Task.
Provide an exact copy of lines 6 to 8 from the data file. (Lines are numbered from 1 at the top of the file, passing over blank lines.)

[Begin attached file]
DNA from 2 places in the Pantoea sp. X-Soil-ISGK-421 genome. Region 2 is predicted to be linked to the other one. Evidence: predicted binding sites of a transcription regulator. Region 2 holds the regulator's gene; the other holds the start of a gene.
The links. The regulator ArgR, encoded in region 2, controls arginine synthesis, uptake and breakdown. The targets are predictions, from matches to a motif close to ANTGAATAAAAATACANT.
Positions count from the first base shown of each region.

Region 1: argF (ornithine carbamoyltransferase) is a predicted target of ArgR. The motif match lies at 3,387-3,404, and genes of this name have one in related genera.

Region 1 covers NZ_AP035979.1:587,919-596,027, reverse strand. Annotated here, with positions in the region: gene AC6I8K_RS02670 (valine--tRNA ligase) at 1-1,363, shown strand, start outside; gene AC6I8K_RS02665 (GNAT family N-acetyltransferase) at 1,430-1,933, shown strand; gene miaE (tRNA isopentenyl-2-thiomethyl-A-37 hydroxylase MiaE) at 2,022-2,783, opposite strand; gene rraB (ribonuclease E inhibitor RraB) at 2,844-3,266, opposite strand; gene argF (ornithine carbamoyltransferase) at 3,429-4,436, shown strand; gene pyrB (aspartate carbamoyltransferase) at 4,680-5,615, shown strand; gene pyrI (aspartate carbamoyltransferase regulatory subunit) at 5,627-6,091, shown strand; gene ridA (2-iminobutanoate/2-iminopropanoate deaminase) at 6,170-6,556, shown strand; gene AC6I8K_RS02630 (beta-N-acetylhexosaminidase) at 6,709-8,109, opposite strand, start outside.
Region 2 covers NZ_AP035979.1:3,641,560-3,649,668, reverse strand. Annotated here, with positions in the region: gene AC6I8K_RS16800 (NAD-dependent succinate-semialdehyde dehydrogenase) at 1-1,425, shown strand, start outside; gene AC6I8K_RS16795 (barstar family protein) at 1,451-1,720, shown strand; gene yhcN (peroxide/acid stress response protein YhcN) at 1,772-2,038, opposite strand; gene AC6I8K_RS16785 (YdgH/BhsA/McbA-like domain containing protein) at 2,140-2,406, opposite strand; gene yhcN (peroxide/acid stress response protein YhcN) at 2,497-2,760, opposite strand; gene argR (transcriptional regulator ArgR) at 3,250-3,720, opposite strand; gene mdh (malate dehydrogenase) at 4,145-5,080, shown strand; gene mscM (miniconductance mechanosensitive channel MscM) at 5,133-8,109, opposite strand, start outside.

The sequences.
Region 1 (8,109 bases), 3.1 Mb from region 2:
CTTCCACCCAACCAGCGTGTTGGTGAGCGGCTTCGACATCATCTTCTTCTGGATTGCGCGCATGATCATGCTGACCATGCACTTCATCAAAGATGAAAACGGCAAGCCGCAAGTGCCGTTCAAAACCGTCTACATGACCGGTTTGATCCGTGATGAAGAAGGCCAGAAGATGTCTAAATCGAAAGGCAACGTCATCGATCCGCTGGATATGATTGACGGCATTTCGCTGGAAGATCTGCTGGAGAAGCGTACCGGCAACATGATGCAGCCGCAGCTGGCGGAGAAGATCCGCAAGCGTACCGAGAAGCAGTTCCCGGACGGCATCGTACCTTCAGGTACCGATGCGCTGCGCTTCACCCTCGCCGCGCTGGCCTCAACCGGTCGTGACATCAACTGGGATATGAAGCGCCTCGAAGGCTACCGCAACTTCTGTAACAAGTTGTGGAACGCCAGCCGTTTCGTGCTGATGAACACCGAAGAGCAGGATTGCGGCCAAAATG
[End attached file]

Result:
Region 2 covers NZ_AP035979.1:3,641,560-3,649,668, reverse strand. Annotated here, with positions in the region: gene AC6I8K_RS16800 (NAD-dependent succinate-semialdehyde dehydrogenase) at 1-1,425, shown strand, start outside; gene AC6I8K_RS16795 (barstar family protein) at 1,451-1,720, shown strand; gene yhcN (peroxide/acid stress response protein YhcN) at 1,772-2,038, opposite strand; gene AC6I8K_RS16785 (YdgH/BhsA/McbA-like domain containing protein) at 2,140-2,406, opposite strand; gene yhcN (peroxide/acid stress response protein YhcN) at 2,497-2,760, opposite strand; gene argR (transcriptional regulator ArgR) at 3,250-3,720, opposite strand; gene mdh (malate dehydrogenase) at 4,145-5,080, shown strand; gene mscM (miniconductance mechanosensitive channel MscM) at 5,133-8,109, opposite strand, start outside.

The sequences.
Region 1 (8,109 bases), 3.1 Mb from region 2: